Texans who opted for variable-rate electric plans now face five-figure bills and little recourse, says TLSC Managing Attorney Keegan Warren-Clem to the Texas Standard.
Cities which have municipally-owned power providers, like Austin and San Antonio, were exempt from the 2002 deregulation of the electric market, and as such have utility companies that provide fixed-rate pricing to their consumers. However, in areas that are deregulated, like Houston and Dallas, residents can choose their electric provider — potentially opting into wholesale market providers, like Griddy.
Providers like Griddy give customers access to wholesale prices that work off variable rates. If you subscribed to one of these programs and were drawing power during and leading up to the Texas Winter Storm, you were on the hook to pay that spot rate.
The problem here is that individuals do not necessarily have the ability to estimate what that risk is.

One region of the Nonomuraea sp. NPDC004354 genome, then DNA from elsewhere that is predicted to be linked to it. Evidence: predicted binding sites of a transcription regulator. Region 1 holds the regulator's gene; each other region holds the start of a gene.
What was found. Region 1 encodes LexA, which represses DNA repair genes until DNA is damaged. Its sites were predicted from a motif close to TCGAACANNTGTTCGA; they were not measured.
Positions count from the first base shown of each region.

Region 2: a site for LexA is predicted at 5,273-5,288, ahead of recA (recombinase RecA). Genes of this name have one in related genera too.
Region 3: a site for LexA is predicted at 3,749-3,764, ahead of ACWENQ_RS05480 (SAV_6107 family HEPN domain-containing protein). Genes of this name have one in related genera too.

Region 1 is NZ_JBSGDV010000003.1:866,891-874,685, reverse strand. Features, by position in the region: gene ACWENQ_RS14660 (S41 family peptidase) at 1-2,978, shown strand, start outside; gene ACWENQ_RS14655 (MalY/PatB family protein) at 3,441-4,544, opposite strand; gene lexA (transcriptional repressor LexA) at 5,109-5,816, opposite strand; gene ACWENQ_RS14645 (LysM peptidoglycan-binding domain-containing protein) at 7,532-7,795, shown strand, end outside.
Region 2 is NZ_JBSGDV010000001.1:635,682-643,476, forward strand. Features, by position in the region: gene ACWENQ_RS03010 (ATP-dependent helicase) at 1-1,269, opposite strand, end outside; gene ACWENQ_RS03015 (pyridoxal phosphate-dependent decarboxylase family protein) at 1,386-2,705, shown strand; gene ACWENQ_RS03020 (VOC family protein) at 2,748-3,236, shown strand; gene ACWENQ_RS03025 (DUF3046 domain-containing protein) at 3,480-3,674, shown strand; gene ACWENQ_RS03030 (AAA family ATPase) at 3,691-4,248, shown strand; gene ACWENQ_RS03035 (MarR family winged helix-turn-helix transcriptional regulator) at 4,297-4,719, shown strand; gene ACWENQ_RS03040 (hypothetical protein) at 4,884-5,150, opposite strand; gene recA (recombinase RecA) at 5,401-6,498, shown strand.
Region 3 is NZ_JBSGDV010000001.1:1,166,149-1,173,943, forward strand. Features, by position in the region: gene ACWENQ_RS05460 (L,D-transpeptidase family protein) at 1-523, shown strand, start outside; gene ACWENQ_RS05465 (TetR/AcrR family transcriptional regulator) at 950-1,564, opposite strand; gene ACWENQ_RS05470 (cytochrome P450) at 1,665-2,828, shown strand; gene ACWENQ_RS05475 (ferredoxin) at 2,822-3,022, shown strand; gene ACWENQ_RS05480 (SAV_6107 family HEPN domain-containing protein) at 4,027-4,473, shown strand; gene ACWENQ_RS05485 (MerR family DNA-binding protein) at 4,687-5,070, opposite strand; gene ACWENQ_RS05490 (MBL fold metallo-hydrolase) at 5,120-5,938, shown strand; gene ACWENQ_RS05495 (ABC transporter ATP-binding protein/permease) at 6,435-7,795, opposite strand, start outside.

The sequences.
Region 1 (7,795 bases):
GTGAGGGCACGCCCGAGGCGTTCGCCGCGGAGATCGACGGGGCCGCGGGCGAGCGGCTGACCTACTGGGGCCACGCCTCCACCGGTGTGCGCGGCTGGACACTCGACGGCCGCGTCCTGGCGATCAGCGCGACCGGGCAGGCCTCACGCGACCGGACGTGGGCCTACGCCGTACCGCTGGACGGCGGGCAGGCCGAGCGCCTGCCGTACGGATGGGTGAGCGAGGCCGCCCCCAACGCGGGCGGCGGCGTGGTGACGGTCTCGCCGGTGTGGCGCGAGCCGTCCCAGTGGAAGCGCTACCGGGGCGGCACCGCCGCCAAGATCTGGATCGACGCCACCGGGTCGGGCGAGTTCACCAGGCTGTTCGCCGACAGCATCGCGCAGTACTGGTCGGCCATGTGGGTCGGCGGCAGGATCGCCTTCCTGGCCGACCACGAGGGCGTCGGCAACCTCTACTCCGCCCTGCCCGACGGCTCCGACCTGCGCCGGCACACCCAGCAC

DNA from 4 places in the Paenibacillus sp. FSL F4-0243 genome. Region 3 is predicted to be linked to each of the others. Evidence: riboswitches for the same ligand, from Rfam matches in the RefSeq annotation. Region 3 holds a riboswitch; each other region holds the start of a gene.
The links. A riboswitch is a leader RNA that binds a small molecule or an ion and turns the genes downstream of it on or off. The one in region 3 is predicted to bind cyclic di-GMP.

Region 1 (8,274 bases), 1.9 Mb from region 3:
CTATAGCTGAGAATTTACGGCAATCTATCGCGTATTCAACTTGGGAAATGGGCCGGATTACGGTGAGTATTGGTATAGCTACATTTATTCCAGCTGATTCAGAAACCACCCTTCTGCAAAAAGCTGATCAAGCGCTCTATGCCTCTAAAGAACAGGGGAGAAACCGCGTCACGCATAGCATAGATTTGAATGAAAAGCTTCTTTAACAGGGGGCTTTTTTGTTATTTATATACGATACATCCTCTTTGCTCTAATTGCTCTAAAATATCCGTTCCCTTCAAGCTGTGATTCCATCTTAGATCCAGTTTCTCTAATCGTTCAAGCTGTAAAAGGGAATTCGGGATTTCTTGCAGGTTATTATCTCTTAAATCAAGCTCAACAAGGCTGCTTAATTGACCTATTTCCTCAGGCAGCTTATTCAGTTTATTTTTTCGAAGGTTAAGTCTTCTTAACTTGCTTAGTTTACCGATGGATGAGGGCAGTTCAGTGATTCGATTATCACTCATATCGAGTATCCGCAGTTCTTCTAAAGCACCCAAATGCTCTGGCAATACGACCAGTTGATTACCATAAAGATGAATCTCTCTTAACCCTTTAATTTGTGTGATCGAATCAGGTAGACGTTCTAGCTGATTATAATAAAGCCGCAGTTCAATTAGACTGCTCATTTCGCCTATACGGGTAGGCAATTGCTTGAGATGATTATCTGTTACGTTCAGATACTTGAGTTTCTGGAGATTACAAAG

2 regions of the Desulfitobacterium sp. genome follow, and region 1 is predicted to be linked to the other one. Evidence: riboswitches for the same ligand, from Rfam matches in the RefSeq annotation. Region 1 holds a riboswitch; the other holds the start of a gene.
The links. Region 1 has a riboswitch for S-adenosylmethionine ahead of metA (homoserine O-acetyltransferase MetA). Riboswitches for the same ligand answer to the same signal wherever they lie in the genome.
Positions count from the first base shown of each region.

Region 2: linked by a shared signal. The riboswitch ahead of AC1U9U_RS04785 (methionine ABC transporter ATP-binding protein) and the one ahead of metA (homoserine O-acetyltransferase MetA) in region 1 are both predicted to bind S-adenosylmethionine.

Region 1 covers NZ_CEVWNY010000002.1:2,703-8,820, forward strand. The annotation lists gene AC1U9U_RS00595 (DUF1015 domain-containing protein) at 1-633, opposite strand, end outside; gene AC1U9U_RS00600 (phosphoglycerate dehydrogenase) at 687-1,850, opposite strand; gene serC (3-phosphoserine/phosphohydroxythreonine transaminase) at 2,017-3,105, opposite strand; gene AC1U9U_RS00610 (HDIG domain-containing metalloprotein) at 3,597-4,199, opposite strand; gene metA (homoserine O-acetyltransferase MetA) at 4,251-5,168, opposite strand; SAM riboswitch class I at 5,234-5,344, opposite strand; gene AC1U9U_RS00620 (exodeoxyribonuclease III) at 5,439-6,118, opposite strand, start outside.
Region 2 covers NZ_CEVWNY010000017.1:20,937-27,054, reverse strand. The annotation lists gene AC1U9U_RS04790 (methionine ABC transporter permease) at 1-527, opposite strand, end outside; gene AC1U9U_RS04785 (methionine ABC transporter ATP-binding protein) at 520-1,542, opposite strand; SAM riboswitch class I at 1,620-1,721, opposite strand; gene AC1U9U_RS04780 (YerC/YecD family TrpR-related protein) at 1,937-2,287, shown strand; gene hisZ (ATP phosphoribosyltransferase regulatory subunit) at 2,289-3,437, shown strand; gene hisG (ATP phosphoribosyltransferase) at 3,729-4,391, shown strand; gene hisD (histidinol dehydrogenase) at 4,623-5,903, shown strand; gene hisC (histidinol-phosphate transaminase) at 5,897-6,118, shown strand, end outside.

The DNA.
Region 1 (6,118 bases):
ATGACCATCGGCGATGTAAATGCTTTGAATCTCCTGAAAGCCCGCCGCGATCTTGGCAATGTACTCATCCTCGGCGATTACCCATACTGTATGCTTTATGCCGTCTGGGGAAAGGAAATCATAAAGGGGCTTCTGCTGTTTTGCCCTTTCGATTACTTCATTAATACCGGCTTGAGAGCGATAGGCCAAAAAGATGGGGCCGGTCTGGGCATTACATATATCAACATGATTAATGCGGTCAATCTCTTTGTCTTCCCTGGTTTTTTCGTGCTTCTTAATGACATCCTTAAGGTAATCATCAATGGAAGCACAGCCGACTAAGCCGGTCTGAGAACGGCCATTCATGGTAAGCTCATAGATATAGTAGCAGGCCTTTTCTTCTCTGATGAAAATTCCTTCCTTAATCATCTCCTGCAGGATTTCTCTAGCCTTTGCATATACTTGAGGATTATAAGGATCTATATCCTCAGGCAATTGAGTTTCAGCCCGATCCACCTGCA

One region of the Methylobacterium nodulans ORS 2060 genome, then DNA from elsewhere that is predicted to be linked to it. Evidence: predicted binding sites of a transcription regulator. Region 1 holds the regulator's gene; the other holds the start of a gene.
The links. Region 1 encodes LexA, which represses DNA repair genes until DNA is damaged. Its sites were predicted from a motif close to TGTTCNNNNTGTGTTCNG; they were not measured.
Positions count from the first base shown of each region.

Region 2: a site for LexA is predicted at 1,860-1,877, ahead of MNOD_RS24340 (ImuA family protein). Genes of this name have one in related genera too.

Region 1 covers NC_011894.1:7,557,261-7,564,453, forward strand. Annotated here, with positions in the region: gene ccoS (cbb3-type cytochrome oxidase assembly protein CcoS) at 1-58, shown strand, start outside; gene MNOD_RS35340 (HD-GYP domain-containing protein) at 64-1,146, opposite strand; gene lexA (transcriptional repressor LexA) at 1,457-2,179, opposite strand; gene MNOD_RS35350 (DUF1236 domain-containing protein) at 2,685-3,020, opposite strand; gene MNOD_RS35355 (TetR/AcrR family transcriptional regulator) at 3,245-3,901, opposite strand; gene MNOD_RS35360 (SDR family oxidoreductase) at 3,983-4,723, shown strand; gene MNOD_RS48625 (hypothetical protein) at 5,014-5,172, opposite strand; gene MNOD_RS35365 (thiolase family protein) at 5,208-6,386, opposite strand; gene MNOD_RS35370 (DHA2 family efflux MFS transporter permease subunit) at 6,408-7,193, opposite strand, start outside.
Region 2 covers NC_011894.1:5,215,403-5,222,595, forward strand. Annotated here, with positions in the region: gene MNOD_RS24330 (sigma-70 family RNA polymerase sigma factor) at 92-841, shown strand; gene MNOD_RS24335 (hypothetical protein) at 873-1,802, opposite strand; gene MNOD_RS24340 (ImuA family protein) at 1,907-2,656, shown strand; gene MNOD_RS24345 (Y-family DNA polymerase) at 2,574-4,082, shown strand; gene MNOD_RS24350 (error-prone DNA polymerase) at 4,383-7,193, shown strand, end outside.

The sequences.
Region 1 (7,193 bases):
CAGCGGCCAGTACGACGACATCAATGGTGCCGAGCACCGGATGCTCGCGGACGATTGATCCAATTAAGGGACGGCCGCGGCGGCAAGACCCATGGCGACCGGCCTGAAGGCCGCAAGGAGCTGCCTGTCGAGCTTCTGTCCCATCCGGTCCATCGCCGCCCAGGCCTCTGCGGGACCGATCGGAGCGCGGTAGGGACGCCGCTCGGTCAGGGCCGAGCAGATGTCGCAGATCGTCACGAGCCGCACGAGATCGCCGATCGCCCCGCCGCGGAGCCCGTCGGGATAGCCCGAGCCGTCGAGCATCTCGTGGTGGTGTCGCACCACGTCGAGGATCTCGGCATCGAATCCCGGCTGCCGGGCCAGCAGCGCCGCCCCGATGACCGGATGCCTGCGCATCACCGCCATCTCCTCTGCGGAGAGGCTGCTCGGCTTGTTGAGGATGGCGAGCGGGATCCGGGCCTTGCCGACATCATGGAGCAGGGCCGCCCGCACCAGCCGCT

Market-based electric plans bring inherent risk but are alluring for their potential for savings. Griddy's website advertises that wholesale pricing beats retail pricing 96% of the time, however price spikes like those last week can lead to price increases of over 300% per kilowatt-hour. Low- and modest-income households may have had greater incentives to opt-in to these cost-saving plans.
While customers accepted the risk, Keegan argues that "the problem here is that individuals do not necessarily have the ability to estimate what that risk is. And they certainly can't control it. What we're seeing playing out is they can't bear that risk either."
Options for Customers
The Public Utilities Commission (PUC) requires utility companies to maintain information about bill payment assistance programs. A recourse option is asking for relief from the power provider. Keegan explains there may be an opportunity to be heard. "I always encourage people to always ask if there are formal or informal mechanisms for appealing potentially lost benefits or services."
Customers seeking relief should keep on hand all electric bills, paycheck stubs, other evidence of household income/resources, and identification documents. Learn more in Texas Standard clip: Surprise Electric Bill? An Attorney Offers Tips For Texans Who Need Relief.